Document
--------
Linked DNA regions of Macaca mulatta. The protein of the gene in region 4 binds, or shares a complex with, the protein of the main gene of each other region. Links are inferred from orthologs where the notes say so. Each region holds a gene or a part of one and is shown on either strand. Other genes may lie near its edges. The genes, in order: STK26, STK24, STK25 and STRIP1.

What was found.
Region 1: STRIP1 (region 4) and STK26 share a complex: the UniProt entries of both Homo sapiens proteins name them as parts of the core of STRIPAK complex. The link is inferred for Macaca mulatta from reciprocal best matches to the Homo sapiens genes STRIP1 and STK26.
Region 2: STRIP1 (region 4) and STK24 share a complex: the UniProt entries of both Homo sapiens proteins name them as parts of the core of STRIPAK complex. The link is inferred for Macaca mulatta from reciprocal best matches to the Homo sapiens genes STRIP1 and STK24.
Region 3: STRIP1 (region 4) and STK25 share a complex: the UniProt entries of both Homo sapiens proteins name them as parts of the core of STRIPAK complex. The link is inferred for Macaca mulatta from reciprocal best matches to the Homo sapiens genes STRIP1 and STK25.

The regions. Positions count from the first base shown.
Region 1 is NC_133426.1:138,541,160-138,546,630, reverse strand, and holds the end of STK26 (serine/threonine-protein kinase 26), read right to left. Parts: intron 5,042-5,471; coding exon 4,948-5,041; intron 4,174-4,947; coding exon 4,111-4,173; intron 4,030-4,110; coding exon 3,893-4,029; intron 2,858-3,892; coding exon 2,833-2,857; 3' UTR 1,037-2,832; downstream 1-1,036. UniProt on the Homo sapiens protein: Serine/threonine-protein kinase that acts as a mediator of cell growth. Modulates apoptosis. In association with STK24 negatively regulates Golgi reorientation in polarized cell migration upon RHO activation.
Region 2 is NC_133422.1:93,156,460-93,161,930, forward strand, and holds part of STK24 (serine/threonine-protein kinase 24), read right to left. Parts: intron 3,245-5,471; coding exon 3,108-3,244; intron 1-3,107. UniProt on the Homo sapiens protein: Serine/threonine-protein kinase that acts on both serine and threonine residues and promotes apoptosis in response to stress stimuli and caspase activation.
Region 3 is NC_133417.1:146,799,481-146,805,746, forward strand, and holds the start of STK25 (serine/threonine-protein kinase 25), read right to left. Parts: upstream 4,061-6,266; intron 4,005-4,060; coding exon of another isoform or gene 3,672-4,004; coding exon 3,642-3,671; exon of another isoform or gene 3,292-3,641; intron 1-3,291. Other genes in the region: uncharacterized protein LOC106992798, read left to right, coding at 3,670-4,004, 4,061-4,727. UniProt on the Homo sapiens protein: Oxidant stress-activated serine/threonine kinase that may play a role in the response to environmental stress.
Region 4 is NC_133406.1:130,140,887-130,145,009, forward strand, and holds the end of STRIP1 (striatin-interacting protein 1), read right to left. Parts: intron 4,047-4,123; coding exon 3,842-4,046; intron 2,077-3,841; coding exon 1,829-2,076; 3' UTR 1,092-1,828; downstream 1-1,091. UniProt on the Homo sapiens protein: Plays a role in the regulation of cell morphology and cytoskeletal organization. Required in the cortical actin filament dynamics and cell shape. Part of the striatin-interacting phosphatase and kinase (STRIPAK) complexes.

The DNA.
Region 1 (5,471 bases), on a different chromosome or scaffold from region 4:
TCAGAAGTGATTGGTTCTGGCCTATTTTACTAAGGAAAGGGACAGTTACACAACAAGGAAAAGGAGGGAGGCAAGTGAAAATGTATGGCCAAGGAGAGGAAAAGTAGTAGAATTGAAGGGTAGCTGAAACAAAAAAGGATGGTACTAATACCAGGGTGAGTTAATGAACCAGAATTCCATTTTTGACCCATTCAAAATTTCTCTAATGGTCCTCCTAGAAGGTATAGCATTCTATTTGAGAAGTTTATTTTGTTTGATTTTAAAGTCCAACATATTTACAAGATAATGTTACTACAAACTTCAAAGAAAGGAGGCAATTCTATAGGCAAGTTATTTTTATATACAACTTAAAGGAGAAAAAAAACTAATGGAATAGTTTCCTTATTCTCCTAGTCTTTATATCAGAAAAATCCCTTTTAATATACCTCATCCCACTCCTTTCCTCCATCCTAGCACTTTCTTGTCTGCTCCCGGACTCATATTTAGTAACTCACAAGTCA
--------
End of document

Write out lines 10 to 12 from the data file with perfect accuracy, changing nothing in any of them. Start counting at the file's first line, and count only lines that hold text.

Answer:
Region 4 is NC_133406.1:130,140,887-130,145,009, forward strand, and holds the end of STRIP1 (striatin-interacting protein 1), read right to left. Parts: intron 4,047-4,123; coding exon 3,842-4,046; intron 2,077-3,841; coding exon 1,829-2,076; 3' UTR 1,092-1,828; downstream 1-1,091. UniProt on the Homo sapiens protein: Plays a role in the regulation of cell morphology and cytoskeletal organization. Required in the cortical actin filament dynamics and cell shape. Part of the striatin-interacting phosphatase and kinase (STRIPAK) complexes.

The DNA.
Region 1 (5,471 bases), on a different chromosome or scaffold from region 4: